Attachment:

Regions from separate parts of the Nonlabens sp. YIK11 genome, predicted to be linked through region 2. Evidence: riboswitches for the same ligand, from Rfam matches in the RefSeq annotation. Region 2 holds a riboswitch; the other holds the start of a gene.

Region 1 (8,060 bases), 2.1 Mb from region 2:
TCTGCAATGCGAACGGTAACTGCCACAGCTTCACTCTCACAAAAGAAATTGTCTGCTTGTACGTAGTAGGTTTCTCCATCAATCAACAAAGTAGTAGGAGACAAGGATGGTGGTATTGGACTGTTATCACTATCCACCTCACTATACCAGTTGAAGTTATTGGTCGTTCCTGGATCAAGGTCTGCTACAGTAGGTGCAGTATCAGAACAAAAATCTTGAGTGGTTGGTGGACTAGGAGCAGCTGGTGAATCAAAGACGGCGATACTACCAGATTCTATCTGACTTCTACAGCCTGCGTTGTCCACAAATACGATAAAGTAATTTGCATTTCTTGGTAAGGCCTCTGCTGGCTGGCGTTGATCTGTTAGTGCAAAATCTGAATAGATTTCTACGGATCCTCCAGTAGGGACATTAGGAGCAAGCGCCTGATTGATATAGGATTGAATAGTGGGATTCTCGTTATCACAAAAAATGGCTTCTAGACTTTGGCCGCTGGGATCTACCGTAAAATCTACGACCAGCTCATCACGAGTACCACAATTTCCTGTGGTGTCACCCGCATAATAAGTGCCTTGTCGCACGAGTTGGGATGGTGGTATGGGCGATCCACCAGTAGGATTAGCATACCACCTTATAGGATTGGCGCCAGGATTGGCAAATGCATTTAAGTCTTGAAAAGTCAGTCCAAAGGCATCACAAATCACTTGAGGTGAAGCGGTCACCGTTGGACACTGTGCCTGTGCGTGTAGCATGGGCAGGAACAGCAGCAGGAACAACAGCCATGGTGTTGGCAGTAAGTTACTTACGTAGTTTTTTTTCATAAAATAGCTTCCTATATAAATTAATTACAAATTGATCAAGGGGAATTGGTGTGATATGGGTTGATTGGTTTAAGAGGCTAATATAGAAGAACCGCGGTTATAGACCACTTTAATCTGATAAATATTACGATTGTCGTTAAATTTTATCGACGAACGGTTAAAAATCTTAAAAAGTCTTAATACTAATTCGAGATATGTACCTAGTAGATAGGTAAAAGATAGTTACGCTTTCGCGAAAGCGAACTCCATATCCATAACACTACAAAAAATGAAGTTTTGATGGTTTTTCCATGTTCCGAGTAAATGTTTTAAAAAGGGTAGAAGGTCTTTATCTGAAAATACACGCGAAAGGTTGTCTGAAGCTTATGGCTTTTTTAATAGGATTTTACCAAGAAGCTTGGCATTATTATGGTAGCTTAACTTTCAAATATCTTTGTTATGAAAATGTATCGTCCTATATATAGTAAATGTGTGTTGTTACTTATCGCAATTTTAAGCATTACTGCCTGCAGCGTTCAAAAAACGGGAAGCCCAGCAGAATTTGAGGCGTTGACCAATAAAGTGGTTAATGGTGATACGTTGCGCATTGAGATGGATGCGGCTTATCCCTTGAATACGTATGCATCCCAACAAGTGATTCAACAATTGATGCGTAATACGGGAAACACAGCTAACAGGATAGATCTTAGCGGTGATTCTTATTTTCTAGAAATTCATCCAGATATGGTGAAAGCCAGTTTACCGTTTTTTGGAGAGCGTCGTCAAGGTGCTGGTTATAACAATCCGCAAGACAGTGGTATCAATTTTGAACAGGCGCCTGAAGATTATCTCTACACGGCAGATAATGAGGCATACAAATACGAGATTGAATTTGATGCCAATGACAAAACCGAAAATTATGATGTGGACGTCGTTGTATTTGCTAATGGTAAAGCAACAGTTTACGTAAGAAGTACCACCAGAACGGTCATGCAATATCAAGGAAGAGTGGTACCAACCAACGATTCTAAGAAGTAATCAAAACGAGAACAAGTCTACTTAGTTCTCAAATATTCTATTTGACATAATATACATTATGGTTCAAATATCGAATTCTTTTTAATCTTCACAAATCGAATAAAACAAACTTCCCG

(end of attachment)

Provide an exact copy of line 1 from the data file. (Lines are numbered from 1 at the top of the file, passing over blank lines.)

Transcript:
Regions from separate parts of the Nonlabens sp. YIK11 genome, predicted to be linked through region 2. Evidence: riboswitches for the same ligand, from Rfam matches in the RefSeq annotation. Region 2 holds a riboswitch; the other holds the start of a gene.